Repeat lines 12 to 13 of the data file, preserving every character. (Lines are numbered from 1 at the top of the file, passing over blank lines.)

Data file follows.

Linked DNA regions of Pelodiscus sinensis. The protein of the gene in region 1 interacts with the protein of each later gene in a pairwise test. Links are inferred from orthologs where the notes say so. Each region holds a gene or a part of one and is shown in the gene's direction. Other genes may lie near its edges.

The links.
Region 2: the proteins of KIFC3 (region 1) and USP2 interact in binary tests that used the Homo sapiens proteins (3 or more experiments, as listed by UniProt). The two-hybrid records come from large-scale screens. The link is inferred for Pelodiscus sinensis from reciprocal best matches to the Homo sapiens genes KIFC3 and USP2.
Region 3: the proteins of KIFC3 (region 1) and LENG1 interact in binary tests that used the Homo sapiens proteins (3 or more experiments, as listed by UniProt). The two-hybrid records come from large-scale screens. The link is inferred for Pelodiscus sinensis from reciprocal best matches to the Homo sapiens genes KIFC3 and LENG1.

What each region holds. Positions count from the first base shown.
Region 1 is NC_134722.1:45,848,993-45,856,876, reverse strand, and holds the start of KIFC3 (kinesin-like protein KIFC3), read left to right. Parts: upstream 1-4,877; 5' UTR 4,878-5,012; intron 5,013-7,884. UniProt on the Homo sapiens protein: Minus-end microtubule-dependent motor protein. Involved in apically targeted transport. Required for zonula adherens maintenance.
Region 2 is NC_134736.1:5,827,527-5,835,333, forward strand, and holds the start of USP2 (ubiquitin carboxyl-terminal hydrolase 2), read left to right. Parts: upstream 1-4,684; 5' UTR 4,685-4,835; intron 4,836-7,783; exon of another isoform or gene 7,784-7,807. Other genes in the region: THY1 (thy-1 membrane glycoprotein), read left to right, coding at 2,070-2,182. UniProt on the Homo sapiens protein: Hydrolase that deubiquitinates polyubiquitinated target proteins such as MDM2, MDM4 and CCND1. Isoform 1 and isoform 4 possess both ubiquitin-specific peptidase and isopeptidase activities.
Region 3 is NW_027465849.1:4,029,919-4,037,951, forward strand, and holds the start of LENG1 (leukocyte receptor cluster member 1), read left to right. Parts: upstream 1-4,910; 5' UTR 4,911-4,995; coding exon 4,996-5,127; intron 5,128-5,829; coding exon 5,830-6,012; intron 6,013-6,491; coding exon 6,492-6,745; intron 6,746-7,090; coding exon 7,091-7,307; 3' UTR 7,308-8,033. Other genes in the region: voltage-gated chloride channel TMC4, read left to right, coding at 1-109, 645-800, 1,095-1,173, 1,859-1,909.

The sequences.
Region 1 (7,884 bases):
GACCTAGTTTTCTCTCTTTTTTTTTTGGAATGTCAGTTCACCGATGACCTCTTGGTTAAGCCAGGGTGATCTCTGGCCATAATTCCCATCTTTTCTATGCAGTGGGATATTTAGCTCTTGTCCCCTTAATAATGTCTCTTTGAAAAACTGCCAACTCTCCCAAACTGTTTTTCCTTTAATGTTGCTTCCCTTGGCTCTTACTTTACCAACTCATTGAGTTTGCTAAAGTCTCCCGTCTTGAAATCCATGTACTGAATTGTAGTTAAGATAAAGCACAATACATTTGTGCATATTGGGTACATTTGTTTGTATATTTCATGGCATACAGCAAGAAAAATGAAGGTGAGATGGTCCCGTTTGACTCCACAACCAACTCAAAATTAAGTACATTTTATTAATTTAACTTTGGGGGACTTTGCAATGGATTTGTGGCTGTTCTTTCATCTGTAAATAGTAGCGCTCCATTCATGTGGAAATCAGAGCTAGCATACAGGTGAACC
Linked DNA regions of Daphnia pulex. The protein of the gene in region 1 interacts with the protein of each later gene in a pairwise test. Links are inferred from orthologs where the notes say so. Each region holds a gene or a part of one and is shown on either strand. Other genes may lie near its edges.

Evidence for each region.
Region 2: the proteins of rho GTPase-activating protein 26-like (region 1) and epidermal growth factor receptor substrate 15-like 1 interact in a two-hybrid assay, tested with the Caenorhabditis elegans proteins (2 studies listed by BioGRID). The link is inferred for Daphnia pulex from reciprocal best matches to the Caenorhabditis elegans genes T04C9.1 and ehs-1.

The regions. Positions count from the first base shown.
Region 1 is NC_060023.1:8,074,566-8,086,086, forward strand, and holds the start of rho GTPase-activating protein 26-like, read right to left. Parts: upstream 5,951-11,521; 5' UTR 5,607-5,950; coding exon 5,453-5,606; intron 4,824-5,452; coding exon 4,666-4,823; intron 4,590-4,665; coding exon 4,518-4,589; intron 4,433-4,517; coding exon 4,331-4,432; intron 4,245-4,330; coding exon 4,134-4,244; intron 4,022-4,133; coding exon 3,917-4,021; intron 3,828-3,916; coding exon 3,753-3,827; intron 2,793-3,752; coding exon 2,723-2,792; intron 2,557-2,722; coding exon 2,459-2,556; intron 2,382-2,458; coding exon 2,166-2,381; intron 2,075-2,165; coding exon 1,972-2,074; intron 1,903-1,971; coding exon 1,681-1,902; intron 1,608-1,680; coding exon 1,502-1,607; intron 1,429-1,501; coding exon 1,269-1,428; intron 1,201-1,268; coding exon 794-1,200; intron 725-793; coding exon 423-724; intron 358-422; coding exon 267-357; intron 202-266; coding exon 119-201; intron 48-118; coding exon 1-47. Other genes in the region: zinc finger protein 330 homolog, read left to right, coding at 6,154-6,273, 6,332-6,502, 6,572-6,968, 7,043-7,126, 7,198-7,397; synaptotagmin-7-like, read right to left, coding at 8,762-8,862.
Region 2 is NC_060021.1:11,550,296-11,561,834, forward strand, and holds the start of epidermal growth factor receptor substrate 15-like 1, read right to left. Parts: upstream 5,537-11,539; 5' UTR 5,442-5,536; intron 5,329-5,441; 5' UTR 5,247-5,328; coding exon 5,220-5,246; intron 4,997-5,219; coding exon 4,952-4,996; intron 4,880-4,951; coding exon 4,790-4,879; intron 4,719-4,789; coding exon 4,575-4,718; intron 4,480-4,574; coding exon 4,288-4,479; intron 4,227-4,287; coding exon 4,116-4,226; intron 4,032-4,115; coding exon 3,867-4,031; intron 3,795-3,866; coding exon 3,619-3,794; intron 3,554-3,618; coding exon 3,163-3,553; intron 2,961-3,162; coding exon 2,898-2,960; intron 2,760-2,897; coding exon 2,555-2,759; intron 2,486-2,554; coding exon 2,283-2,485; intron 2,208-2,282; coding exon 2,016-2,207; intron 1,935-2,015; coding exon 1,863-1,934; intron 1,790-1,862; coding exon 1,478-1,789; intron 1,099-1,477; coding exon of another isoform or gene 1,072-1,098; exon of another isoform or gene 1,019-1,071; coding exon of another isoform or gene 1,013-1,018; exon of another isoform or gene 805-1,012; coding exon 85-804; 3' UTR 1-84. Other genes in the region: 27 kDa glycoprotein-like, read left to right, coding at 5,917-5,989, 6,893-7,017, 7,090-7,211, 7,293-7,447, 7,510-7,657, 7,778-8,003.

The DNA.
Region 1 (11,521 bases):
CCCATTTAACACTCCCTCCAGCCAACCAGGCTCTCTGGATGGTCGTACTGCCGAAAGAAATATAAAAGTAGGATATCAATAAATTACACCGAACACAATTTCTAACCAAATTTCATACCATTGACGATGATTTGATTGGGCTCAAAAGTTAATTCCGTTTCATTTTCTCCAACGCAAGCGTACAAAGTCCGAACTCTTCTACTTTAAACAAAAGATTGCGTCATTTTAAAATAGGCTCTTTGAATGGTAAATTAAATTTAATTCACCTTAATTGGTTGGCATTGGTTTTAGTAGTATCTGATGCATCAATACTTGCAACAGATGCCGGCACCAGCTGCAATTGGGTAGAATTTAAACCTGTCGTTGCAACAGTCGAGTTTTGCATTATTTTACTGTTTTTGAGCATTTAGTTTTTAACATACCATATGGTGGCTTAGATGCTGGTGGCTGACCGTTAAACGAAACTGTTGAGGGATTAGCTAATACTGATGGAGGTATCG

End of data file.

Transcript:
Linked DNA regions of Daphnia pulex. The protein of the gene in region 1 interacts with the protein of each later gene in a pairwise test. Links are inferred from orthologs where the notes say so. Each region holds a gene or a part of one and is shown on either strand. Other genes may lie near its edges.

Evidence for each region.